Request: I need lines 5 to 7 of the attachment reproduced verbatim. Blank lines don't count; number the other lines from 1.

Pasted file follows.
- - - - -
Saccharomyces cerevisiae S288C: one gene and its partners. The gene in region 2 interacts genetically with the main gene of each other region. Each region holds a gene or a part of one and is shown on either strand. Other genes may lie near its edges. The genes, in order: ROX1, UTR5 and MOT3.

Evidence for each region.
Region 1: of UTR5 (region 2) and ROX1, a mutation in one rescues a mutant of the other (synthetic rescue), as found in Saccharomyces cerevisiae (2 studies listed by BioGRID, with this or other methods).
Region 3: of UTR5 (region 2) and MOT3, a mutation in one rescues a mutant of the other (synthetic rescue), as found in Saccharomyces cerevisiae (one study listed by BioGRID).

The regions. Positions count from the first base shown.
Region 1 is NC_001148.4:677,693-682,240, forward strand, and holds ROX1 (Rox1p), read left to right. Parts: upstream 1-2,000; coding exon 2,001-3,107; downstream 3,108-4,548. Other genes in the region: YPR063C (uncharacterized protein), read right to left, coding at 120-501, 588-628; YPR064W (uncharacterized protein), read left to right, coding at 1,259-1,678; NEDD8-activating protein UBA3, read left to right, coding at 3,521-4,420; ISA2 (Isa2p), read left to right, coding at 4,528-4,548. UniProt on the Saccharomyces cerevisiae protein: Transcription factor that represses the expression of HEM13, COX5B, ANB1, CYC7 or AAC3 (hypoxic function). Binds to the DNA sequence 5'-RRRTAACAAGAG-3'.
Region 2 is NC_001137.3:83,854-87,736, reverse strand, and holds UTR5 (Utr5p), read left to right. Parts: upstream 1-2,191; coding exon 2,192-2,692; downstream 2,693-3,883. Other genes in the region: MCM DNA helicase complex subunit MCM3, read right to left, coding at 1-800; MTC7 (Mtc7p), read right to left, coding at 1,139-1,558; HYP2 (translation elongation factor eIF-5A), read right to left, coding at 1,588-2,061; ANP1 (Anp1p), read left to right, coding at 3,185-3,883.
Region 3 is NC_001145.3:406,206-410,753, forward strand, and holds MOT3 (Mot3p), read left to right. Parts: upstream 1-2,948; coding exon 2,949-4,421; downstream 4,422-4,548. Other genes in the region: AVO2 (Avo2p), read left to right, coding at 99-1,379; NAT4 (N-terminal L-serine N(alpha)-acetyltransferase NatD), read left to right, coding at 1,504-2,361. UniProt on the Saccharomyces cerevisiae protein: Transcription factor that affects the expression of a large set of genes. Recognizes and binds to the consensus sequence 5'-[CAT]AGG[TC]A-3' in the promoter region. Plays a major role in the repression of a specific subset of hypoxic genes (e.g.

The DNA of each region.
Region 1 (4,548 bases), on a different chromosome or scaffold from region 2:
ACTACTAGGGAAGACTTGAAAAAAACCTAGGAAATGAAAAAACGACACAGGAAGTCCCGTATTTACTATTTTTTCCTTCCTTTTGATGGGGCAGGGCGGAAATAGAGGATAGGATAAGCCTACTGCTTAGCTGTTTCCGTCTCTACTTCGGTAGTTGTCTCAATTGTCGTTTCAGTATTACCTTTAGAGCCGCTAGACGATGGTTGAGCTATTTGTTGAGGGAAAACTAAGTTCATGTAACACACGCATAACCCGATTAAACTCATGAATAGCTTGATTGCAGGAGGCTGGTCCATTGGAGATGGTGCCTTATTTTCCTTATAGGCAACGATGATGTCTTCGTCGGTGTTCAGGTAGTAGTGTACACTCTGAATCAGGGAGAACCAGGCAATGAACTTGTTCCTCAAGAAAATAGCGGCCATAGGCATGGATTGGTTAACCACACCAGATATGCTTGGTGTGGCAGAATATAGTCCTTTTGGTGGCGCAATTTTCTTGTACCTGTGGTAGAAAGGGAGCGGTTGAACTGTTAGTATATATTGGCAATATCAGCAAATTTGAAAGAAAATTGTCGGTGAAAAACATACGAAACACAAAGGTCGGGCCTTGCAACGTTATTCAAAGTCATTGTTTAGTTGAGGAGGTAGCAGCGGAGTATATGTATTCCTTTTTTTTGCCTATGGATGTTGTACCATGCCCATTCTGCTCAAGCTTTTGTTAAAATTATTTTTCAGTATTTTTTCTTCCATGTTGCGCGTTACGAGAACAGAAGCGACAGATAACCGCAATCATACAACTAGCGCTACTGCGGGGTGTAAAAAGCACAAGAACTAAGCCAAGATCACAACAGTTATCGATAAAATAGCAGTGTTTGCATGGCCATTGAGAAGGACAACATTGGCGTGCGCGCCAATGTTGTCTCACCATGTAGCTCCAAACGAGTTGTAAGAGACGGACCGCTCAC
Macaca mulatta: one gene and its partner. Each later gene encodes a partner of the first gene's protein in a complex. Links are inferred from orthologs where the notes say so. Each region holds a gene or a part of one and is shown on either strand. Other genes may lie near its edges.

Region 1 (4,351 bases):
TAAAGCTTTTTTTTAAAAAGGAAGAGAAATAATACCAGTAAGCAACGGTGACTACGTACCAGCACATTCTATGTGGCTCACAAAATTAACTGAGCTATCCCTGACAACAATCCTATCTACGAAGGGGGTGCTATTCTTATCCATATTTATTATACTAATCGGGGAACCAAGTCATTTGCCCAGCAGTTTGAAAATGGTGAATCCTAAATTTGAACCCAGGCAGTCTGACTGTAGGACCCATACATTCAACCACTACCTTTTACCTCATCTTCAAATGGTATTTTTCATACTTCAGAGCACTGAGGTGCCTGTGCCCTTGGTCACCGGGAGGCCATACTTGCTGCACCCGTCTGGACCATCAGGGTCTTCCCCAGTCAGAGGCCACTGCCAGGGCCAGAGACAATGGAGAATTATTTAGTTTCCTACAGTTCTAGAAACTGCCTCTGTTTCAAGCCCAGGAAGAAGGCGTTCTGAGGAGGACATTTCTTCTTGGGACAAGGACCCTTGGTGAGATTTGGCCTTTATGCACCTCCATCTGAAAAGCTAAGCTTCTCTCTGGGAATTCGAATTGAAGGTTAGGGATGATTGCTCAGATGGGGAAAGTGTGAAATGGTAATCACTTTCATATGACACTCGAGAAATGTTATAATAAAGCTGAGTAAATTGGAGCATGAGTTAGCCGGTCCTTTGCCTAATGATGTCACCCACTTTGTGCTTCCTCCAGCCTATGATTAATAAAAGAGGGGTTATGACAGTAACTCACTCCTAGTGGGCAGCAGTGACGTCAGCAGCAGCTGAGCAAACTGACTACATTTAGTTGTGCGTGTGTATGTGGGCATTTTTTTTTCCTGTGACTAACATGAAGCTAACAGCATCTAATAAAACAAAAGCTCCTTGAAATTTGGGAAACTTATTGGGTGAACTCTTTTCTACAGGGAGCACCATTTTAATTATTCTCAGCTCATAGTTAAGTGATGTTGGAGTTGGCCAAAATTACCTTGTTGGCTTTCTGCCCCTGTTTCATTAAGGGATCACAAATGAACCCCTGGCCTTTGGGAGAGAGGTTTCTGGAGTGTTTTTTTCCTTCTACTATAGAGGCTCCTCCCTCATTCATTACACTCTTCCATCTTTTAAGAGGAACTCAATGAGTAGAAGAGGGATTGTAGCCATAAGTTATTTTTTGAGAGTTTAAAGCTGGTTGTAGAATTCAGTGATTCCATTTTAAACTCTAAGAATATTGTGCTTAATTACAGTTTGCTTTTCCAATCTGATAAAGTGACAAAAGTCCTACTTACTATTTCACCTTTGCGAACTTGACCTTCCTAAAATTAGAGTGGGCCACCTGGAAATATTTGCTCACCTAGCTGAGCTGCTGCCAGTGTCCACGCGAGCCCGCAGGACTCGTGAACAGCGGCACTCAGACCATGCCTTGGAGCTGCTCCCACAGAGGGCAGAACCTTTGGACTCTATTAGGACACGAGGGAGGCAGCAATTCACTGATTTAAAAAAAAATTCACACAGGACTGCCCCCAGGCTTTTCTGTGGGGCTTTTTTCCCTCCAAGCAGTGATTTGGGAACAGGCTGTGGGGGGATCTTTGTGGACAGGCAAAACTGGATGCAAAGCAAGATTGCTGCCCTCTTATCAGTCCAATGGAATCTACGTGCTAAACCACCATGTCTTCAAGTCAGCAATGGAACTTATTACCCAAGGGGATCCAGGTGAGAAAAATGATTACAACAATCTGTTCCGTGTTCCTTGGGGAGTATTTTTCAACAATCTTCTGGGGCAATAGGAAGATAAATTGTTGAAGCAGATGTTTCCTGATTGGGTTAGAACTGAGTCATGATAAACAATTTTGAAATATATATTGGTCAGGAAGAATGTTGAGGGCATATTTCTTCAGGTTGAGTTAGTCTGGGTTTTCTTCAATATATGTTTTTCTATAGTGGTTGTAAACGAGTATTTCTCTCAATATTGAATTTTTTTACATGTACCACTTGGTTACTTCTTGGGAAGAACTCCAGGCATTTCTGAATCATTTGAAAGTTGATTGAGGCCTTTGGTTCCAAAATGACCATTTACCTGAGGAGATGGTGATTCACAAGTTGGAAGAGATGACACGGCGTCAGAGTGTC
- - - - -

The regions. Positions count from the first base shown.
Region 1 is NC_001148.4:677,693-682,240, forward strand, and holds ROX1 (Rox1p), read left to right. Parts: upstream 1-2,000; coding exon 2,001-3,107; downstream 3,108-4,548. Other genes in the region: YPR063C (uncharacterized protein), read right to left, coding at 120-501, 588-628; YPR064W (uncharacterized protein), read left to right, coding at 1,259-1,678; NEDD8-activating protein UBA3, read left to right, coding at 3,521-4,420; ISA2 (Isa2p), read left to right, coding at 4,528-4,548. UniProt on the Saccharomyces cerevisiae protein: Transcription factor that represses the expression of HEM13, COX5B, ANB1, CYC7 or AAC3 (hypoxic function). Binds to the DNA sequence 5'-RRRTAACAAGAG-3'.
Region 2 is NC_001137.3:83,854-87,736, reverse strand, and holds UTR5 (Utr5p), read left to right. Parts: upstream 1-2,191; coding exon 2,192-2,692; downstream 2,693-3,883. Other genes in the region: MCM DNA helicase complex subunit MCM3, read right to left, coding at 1-800; MTC7 (Mtc7p), read right to left, coding at 1,139-1,558; HYP2 (translation elongation factor eIF-5A), read right to left, coding at 1,588-2,061; ANP1 (Anp1p), read left to right, coding at 3,185-3,883.